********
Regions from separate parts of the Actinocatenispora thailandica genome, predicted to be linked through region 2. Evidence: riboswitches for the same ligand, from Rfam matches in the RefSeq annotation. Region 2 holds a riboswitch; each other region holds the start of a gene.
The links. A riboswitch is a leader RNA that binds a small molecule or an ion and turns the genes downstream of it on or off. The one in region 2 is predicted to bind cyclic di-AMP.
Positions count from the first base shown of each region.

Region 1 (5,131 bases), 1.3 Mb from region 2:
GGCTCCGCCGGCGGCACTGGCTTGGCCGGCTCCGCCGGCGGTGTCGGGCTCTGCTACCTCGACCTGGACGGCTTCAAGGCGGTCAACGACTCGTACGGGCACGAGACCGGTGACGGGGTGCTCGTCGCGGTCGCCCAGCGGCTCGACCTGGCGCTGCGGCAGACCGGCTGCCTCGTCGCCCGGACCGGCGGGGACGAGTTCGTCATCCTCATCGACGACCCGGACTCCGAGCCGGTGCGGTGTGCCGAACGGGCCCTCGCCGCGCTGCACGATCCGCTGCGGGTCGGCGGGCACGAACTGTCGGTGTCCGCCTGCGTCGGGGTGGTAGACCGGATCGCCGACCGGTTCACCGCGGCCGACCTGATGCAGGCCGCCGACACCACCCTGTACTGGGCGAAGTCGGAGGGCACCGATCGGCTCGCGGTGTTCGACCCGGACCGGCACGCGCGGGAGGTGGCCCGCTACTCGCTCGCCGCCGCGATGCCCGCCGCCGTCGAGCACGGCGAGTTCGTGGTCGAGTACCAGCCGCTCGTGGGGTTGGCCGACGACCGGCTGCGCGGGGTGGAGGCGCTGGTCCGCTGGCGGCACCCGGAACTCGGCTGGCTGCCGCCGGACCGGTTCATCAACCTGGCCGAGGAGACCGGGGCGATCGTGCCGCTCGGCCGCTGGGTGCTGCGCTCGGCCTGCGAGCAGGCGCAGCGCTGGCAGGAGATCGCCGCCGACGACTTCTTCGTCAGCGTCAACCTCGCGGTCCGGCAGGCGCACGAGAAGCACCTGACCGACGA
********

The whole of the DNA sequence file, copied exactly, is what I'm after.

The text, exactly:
Regions from separate parts of the Actinocatenispora thailandica genome, predicted to be linked through region 2. Evidence: riboswitches for the same ligand, from Rfam matches in the RefSeq annotation. Region 2 holds a riboswitch; each other region holds the start of a gene.
The links. A riboswitch is a leader RNA that binds a small molecule or an ion and turns the genes downstream of it on or off. The one in region 2 is predicted to bind cyclic di-AMP.
Positions count from the first base shown of each region.

Region 1 (5,131 bases), 1.3 Mb from region 2:
GGCTCCGCCGGCGGCACTGGCTTGGCCGGCTCCGCCGGCGGTGTCGGGCTCTGCTACCTCGACCTGGACGGCTTCAAGGCGGTCAACGACTCGTACGGGCACGAGACCGGTGACGGGGTGCTCGTCGCGGTCGCCCAGCGGCTCGACCTGGCGCTGCGGCAGACCGGCTGCCTCGTCGCCCGGACCGGCGGGGACGAGTTCGTCATCCTCATCGACGACCCGGACTCCGAGCCGGTGCGGTGTGCCGAACGGGCCCTCGCCGCGCTGCACGATCCGCTGCGGGTCGGCGGGCACGAACTGTCGGTGTCCGCCTGCGTCGGGGTGGTAGACCGGATCGCCGACCGGTTCACCGCGGCCGACCTGATGCAGGCCGCCGACACCACCCTGTACTGGGCGAAGTCGGAGGGCACCGATCGGCTCGCGGTGTTCGACCCGGACCGGCACGCGCGGGAGGTGGCCCGCTACTCGCTCGCCGCCGCGATGCCCGCCGCCGTCGAGCACGGCGAGTTCGTGGTCGAGTACCAGCCGCTCGTGGGGTTGGCCGACGACCGGCTGCGCGGGGTGGAGGCGCTGGTCCGCTGGCGGCACCCGGAACTCGGCTGGCTGCCGCCGGACCGGTTCATCAACCTGGCCGAGGAGACCGGGGCGATCGTGCCGCTCGGCCGCTGGGTGCTGCGCTCGGCCTGCGAGCAGGCGCAGCGCTGGCAGGAGATCGCCGCCGACGACTTCTTCGTCAGCGTCAACCTCGCGGTCCGGCAGGCGCACGAGAAGCACCTGACCGACGA